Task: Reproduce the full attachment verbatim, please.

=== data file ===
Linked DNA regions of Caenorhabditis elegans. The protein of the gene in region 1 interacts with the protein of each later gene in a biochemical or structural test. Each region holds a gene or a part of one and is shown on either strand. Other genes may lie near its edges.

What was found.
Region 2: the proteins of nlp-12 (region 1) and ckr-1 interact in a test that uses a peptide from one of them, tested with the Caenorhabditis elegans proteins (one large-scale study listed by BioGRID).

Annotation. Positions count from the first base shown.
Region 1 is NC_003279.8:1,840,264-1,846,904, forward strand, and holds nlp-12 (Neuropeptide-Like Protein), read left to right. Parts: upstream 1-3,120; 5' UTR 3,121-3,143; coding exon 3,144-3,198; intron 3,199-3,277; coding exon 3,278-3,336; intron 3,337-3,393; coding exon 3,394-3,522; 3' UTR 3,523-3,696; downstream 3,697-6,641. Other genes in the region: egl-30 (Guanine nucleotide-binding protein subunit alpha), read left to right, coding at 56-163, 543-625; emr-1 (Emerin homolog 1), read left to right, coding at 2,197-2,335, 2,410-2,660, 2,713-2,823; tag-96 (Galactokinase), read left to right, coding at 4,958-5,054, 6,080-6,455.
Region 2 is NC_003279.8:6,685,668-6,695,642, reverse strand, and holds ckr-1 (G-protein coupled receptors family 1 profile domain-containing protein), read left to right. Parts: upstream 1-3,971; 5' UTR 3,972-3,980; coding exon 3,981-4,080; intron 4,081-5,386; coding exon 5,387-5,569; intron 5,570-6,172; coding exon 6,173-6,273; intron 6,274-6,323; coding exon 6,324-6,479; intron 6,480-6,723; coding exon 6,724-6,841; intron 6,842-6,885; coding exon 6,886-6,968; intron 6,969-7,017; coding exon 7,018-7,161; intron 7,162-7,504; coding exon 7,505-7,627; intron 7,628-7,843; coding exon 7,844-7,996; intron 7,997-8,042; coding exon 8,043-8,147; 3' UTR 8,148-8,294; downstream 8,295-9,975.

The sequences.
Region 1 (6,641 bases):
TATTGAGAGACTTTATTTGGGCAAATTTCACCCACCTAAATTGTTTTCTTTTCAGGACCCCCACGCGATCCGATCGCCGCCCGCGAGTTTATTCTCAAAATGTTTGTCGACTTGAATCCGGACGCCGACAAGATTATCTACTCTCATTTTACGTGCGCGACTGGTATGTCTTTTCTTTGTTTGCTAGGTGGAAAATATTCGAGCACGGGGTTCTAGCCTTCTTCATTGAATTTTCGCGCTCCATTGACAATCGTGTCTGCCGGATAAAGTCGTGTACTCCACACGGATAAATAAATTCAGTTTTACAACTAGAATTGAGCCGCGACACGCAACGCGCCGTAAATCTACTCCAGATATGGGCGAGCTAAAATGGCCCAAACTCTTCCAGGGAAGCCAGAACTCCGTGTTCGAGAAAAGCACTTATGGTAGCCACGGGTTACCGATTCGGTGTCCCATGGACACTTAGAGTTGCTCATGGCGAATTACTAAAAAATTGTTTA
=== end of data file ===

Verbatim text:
Linked DNA regions of Caenorhabditis elegans. The protein of the gene in region 1 interacts with the protein of each later gene in a biochemical or structural test. Each region holds a gene or a part of one and is shown on either strand. Other genes may lie near its edges.

What was found.
Region 2: the proteins of nlp-12 (region 1) and ckr-1 interact in a test that uses a peptide from one of them, tested with the Caenorhabditis elegans proteins (one large-scale study listed by BioGRID).

Annotation. Positions count from the first base shown.
Region 1 is NC_003279.8:1,840,264-1,846,904, forward strand, and holds nlp-12 (Neuropeptide-Like Protein), read left to right. Parts: upstream 1-3,120; 5' UTR 3,121-3,143; coding exon 3,144-3,198; intron 3,199-3,277; coding exon 3,278-3,336; intron 3,337-3,393; coding exon 3,394-3,522; 3' UTR 3,523-3,696; downstream 3,697-6,641. Other genes in the region: egl-30 (Guanine nucleotide-binding protein subunit alpha), read left to right, coding at 56-163, 543-625; emr-1 (Emerin homolog 1), read left to right, coding at 2,197-2,335, 2,410-2,660, 2,713-2,823; tag-96 (Galactokinase), read left to right, coding at 4,958-5,054, 6,080-6,455.
Region 2 is NC_003279.8:6,685,668-6,695,642, reverse strand, and holds ckr-1 (G-protein coupled receptors family 1 profile domain-containing protein), read left to right. Parts: upstream 1-3,971; 5' UTR 3,972-3,980; coding exon 3,981-4,080; intron 4,081-5,386; coding exon 5,387-5,569; intron 5,570-6,172; coding exon 6,173-6,273; intron 6,274-6,323; coding exon 6,324-6,479; intron 6,480-6,723; coding exon 6,724-6,841; intron 6,842-6,885; coding exon 6,886-6,968; intron 6,969-7,017; coding exon 7,018-7,161; intron 7,162-7,504; coding exon 7,505-7,627; intron 7,628-7,843; coding exon 7,844-7,996; intron 7,997-8,042; coding exon 8,043-8,147; 3' UTR 8,148-8,294; downstream 8,295-9,975.

The sequences.
Region 1 (6,641 bases):
TATTGAGAGACTTTATTTGGGCAAATTTCACCCACCTAAATTGTTTTCTTTTCAGGACCCCCACGCGATCCGATCGCCGCCCGCGAGTTTATTCTCAAAATGTTTGTCGACTTGAATCCGGACGCCGACAAGATTATCTACTCTCATTTTACGTGCGCGACTGGTATGTCTTTTCTTTGTTTGCTAGGTGGAAAATATTCGAGCACGGGGTTCTAGCCTTCTTCATTGAATTTTCGCGCTCCATTGACAATCGTGTCTGCCGGATAAAGTCGTGTACTCCACACGGATAAATAAATTCAGTTTTACAACTAGAATTGAGCCGCGACACGCAACGCGCCGTAAATCTACTCCAGATATGGGCGAGCTAAAATGGCCCAAACTCTTCCAGGGAAGCCAGAACTCCGTGTTCGAGAAAAGCACTTATGGTAGCCACGGGTTACCGATTCGGTGTCCCATGGACACTTAGAGTTGCTCATGGCGAATTACTAAAAAATTGTTTA